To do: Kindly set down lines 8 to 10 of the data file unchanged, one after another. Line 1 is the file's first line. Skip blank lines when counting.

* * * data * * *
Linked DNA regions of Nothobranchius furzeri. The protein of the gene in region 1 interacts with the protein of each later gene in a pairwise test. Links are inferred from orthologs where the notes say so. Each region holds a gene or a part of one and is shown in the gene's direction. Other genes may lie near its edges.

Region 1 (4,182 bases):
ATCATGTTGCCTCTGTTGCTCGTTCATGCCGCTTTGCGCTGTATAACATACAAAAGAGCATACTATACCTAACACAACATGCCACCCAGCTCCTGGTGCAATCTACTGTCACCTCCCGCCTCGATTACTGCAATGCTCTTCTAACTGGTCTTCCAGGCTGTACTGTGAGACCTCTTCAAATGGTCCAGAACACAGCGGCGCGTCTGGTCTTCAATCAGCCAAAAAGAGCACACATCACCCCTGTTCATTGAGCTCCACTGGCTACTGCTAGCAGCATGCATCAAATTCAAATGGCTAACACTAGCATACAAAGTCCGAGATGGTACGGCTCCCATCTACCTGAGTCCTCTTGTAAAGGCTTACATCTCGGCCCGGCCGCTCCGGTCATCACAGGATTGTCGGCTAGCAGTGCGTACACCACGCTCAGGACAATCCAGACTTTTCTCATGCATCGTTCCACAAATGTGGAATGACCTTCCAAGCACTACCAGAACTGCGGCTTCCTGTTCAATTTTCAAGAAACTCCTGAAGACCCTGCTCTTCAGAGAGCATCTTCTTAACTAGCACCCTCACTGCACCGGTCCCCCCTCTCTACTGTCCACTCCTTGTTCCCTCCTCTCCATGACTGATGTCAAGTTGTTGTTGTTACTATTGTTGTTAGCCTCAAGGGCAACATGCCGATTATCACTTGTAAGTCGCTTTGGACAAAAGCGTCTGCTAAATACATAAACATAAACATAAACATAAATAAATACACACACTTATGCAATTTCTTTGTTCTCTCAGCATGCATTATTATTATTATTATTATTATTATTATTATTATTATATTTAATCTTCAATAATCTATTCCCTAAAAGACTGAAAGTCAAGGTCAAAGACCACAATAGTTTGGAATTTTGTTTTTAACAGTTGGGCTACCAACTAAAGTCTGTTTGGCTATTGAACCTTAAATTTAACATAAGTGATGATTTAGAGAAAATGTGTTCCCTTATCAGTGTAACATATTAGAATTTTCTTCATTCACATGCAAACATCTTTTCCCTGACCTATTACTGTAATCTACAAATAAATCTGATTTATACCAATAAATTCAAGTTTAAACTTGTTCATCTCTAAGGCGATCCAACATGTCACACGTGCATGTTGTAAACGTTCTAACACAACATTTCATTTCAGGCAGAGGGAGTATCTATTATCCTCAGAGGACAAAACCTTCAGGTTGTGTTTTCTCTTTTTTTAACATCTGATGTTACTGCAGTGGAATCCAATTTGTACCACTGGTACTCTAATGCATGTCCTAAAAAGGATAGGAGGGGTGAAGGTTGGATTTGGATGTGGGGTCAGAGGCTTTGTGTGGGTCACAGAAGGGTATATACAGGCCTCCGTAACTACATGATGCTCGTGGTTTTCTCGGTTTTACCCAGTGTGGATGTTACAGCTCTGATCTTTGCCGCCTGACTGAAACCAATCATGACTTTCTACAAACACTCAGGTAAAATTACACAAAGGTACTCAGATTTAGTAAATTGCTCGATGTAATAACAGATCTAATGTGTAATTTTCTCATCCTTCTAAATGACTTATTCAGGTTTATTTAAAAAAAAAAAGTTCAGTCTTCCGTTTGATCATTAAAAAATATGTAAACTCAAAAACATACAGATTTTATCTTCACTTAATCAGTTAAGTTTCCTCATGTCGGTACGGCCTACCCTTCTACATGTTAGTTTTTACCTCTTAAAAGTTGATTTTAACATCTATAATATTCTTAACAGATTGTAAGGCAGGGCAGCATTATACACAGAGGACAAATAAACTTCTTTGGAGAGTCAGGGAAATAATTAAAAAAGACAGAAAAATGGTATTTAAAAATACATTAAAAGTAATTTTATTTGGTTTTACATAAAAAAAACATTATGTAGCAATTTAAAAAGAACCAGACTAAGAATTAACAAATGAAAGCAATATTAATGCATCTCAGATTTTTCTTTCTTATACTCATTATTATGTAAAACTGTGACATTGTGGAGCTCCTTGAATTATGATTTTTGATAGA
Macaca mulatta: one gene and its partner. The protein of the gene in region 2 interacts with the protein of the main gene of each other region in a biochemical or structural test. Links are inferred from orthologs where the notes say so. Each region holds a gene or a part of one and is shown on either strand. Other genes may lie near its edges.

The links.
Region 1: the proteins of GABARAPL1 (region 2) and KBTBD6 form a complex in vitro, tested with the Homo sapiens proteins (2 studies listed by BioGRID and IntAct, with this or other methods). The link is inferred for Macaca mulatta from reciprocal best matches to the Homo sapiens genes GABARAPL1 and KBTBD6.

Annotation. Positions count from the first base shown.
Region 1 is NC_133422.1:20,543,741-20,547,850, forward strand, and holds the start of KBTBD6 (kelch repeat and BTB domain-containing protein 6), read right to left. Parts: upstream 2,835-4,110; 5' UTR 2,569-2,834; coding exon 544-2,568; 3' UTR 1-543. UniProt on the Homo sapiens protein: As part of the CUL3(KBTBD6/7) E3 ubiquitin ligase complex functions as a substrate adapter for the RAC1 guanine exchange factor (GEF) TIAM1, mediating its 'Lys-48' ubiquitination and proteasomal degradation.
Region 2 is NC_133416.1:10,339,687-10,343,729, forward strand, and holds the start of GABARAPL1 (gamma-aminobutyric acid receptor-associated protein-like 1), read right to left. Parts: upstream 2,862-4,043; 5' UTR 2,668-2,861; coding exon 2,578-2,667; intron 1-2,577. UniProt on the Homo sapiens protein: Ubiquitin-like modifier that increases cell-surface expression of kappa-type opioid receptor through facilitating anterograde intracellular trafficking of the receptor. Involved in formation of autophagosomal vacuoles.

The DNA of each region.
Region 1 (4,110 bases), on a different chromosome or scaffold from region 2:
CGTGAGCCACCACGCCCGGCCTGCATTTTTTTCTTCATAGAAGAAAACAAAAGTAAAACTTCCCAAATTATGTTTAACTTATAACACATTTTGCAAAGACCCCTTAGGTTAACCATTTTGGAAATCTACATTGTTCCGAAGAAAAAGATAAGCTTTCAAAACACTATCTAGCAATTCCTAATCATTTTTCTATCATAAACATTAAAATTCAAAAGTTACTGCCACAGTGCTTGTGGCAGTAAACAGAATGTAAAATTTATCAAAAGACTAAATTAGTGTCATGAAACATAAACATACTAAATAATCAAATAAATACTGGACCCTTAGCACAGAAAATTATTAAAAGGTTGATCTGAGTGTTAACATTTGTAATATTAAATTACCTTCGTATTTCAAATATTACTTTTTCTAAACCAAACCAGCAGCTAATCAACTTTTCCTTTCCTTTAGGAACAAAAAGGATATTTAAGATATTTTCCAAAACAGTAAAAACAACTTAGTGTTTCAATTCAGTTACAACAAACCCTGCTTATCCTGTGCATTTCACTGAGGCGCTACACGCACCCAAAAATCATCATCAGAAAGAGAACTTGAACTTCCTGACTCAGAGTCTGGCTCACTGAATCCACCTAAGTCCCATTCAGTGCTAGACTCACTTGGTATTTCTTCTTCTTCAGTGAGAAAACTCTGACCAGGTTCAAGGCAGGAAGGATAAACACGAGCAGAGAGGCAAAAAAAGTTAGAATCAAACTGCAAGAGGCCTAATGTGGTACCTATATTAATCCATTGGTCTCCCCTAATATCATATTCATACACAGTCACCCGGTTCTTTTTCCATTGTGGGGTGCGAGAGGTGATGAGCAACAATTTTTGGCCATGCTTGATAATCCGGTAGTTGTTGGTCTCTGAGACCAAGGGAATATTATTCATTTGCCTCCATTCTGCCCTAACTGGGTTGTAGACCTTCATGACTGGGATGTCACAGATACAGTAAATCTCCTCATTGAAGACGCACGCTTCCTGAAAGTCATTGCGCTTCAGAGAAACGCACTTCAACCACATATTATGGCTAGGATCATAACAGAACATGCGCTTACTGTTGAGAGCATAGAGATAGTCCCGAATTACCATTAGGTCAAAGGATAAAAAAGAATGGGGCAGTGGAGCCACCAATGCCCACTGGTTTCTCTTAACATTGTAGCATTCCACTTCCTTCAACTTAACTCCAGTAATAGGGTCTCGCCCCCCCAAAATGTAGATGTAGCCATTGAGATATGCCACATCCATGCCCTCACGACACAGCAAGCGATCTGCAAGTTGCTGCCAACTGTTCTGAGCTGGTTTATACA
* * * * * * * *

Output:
Region 1 is NC_133422.1:20,543,741-20,547,850, forward strand, and holds the start of KBTBD6 (kelch repeat and BTB domain-containing protein 6), read right to left. Parts: upstream 2,835-4,110; 5' UTR 2,569-2,834; coding exon 544-2,568; 3' UTR 1-543. UniProt on the Homo sapiens protein: As part of the CUL3(KBTBD6/7) E3 ubiquitin ligase complex functions as a substrate adapter for the RAC1 guanine exchange factor (GEF) TIAM1, mediating its 'Lys-48' ubiquitination and proteasomal degradation.
Region 2 is NC_133416.1:10,339,687-10,343,729, forward strand, and holds the start of GABARAPL1 (gamma-aminobutyric acid receptor-associated protein-like 1), read right to left. Parts: upstream 2,862-4,043; 5' UTR 2,668-2,861; coding exon 2,578-2,667; intron 1-2,577. UniProt on the Homo sapiens protein: Ubiquitin-like modifier that increases cell-surface expression of kappa-type opioid receptor through facilitating anterograde intracellular trafficking of the receptor. Involved in formation of autophagosomal vacuoles.

The DNA of each region.